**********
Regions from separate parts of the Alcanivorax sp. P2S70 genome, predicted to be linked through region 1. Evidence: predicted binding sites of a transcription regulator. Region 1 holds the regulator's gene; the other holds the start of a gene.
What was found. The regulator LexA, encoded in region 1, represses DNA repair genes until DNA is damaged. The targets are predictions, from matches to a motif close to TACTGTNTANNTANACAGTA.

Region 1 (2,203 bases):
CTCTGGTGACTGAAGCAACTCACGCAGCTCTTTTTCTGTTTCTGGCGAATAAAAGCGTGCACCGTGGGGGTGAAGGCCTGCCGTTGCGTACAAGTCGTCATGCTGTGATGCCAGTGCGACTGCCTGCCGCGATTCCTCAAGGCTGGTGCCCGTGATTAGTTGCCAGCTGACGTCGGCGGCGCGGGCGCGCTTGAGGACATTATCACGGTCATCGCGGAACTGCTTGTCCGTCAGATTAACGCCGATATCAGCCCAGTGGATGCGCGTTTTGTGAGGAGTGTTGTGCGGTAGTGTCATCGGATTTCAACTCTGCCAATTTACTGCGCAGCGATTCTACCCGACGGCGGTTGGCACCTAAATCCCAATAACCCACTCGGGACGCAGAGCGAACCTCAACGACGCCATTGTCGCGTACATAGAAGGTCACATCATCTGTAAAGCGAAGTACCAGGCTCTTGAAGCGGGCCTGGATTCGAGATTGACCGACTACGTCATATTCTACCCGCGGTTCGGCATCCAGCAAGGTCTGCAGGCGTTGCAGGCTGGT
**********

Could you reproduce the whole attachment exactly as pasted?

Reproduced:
Regions from separate parts of the Alcanivorax sp. P2S70 genome, predicted to be linked through region 1. Evidence: predicted binding sites of a transcription regulator. Region 1 holds the regulator's gene; the other holds the start of a gene.
What was found. The regulator LexA, encoded in region 1, represses DNA repair genes until DNA is damaged. The targets are predictions, from matches to a motif close to TACTGTNTANNTANACAGTA.

Region 1 (2,203 bases):
CTCTGGTGACTGAAGCAACTCACGCAGCTCTTTTTCTGTTTCTGGCGAATAAAAGCGTGCACCGTGGGGGTGAAGGCCTGCCGTTGCGTACAAGTCGTCATGCTGTGATGCCAGTGCGACTGCCTGCCGCGATTCCTCAAGGCTGGTGCCCGTGATTAGTTGCCAGCTGACGTCGGCGGCGCGGGCGCGCTTGAGGACATTATCACGGTCATCGCGGAACTGCTTGTCCGTCAGATTAACGCCGATATCAGCCCAGTGGATGCGCGTTTTGTGAGGAGTGTTGTGCGGTAGTGTCATCGGATTTCAACTCTGCCAATTTACTGCGCAGCGATTCTACCCGACGGCGGTTGGCACCTAAATCCCAATAACCCACTCGGGACGCAGAGCGAACCTCAACGACGCCATTGTCGCGTACATAGAAGGTCACATCATCTGTAAAGCGAAGTACCAGGCTCTTGAAGCGGGCCTGGATTCGAGATTGACCGACTACGTCATATTCTACCCGCGGTTCGGCATCCAGCAAGGTCTGCAGGCGTTGCAGGCTGGT